There's just something about Google+ that comes off as a platform that deserves to go down the likes of Myspace and Friendster, but worse. At least in our memories, both Myspace and Friendster gave us good moments in one way or another.
Google+? Not so.
It's then for the best that Google, after 8 years of having launched, has officially started the process of shutting down and deleting all consumer accounts on its Google+ social network platform. This brings an end to Google's attempts to compete with platforms such as Facebook and Twitter.
The reason behind it seems logical enough - "low usage". But there's an even bigger reason - security liability. Google has disclosed two significant data leaks that had possible exposed information for tens of millions of Google+ users to outside developers.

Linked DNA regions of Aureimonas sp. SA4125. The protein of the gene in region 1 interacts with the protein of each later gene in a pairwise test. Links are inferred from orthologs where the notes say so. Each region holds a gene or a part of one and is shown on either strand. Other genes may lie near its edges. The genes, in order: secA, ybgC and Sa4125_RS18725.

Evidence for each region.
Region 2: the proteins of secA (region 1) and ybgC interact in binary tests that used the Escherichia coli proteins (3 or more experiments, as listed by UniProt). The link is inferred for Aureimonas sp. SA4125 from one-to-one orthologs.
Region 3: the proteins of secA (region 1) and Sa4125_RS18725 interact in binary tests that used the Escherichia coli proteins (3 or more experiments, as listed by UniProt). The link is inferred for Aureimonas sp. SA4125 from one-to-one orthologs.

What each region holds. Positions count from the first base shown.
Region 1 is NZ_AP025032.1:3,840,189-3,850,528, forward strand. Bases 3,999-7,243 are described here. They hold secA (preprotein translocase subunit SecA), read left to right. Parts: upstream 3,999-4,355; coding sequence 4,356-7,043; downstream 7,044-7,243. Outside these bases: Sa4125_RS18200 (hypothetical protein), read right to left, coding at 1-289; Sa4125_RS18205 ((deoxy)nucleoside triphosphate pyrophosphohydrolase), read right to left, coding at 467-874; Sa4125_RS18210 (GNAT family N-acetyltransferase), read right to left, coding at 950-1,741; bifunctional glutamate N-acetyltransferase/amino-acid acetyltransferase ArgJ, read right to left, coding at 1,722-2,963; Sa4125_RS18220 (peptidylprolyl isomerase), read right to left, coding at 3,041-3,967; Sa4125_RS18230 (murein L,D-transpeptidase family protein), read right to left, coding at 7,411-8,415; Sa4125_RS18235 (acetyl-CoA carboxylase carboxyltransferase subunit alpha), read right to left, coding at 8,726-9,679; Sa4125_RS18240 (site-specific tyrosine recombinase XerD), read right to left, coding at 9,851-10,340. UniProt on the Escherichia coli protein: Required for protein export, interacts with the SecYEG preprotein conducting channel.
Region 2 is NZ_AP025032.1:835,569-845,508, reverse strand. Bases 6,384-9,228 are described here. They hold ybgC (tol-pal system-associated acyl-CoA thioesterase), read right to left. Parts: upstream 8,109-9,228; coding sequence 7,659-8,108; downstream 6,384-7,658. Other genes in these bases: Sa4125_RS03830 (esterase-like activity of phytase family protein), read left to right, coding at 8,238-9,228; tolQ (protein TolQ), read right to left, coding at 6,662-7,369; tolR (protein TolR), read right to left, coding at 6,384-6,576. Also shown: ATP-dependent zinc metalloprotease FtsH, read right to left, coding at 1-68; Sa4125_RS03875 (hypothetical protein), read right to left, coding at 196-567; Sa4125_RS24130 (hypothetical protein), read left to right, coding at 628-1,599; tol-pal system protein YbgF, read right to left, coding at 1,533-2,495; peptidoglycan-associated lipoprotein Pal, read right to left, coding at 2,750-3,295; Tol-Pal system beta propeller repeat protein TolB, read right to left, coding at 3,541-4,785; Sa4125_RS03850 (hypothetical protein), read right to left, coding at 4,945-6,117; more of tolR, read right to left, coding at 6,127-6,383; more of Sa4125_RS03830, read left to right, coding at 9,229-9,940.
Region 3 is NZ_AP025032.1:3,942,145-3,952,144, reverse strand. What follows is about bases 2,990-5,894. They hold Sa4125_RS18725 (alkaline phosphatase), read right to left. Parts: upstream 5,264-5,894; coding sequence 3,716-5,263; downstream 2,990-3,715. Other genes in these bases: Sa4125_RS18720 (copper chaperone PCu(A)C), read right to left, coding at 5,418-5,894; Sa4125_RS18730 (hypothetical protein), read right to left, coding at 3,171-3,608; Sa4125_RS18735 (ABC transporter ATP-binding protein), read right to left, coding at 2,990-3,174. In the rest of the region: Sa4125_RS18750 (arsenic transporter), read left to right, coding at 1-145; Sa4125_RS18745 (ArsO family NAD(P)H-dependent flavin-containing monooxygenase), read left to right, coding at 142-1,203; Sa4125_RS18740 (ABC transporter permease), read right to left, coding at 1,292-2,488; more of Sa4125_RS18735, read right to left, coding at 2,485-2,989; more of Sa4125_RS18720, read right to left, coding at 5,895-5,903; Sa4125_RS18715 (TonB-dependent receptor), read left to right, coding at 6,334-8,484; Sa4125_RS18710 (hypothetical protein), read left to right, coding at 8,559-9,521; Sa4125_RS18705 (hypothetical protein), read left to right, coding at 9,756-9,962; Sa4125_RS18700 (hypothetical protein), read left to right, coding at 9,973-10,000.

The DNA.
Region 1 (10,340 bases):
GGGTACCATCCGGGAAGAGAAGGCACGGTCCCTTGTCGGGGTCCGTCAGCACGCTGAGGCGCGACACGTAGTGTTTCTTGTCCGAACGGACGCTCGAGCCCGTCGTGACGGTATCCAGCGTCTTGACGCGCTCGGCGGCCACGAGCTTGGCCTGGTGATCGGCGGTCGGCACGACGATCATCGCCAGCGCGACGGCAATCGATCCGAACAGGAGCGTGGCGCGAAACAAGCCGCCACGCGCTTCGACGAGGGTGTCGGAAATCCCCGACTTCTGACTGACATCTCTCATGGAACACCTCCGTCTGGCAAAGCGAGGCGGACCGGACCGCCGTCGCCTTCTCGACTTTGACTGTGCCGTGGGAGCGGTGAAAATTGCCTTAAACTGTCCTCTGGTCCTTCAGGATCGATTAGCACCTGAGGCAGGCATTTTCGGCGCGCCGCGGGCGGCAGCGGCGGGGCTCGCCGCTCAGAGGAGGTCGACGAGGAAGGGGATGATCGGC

The first vulnerability was initially kept secret for months, which prompted Google to decide it was time to close Google+ for good. The second vulnerability led to the company accelerating those shutdown plans by four months, meaning the service was set to meet its end in April instead of August.
While there are people who enjoyed the platform, most users didn't take kindly to the way Google forced many users to create an account. This was especially so for their YouTube service, where users could only leave a comment and like videos only if they had a Google+ account. It's likely one of the reasons that led to its eventual demise, as well as why the numbers of people with fond memories of the platform isn't as high as others.
Even so, not all is lost. Google+ still lives on in a way with the success of Hangouts and Photos, and there's still the upgraded G Suite to keep users within the Google circle. Google+ may not have been a success, but its failure is a bitter pill that the company has to swallow to improve further.